The Center for Medicare Advocacy released a March 28, 2019, press statement titled, “Court Denies All Government Motions in Class Action Seeking Appeal Right for Medicare Beneficiaries on ‘Observation Status.’”
The statement included that “in a decision issued on March 27, 2019, a federal judge denied multiple attempts by the federal government to halt a lawsuit by Medicare patients seeking a right to appeal their placement on ‘outpatient observation status’ in hospitals. Alexander v. Azar is a nationwide class action brought by individuals who were forced to pay up to $30,000 for post-hospital skilled nursing facility care because they had been classified as outpatients in observation status, rather than as inpatients.”
The statement goes on to include that, “Although care provided to patients on observation status is often indistinguishable from inpatient care, it does not count toward the three-day inpatient hospital stay requirement for Medicare coverage of nursing home care. This leaves beneficiaries with the burden of paying for – or forgoing – extremely costly nursing and rehabilitative care. The opportunity to appeal is critical because of the severe ramifications that can result from the observation status categorization.” McKnight’s also published an article around the court decision titled, “Lawsuit over observation status, SNF payment finally going to trial.”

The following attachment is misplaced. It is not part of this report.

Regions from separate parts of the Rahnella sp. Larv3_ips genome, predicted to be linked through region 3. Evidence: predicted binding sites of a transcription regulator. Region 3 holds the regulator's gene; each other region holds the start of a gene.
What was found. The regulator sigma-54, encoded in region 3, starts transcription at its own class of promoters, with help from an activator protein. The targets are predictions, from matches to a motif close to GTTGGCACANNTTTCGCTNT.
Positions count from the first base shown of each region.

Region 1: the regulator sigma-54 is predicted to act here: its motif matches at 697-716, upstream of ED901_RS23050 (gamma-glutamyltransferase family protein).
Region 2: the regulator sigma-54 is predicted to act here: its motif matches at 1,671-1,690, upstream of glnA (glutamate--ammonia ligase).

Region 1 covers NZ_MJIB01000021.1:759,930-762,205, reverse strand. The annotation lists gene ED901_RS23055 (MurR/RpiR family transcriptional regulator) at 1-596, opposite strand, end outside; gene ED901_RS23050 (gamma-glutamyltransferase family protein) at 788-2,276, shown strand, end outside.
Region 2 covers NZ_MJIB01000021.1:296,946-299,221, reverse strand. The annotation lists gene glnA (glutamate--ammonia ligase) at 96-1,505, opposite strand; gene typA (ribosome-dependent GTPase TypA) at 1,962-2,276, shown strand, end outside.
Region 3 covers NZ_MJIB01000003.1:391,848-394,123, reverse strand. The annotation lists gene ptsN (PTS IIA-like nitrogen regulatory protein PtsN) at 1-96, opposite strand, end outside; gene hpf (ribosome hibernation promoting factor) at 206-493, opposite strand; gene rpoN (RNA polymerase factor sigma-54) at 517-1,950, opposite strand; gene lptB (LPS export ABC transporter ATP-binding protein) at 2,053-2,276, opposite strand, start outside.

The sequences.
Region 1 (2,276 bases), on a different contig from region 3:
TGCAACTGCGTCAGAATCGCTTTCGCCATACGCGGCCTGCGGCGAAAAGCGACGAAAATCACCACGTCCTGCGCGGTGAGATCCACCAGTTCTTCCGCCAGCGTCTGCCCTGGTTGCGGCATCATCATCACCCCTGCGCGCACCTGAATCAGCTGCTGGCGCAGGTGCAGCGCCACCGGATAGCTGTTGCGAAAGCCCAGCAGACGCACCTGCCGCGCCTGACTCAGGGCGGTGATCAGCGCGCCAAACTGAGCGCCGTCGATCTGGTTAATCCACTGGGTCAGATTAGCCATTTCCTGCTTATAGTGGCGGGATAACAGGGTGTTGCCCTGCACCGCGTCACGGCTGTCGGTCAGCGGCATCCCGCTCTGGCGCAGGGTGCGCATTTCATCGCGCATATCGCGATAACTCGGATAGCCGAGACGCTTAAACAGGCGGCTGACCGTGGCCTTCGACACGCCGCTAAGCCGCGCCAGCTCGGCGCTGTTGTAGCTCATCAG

33 national organizations, including AHCA/NCAL, supports the Improving Access to Medicare Coverage Act of 2019 (H.R. 1682/S. 753). Introduced by Congressmen Joe Courtney (D-CT) and Glenn ‘GT’ Thompson (R-PA) and Senators Sherrod Brown (D-OH), Susan Collins (R-ME), Sheldon Whitehouse (D-RI) and Shelley Moore Capito (R-WV), the legislation ensures that time spent under “observation status” in a hospital counts toward satisfying the three-day inpatient hospital requirement for coverage of skilled nursing care services under Medicare. For more information about the observation stays issue, please visit the AHCA/NCAL website.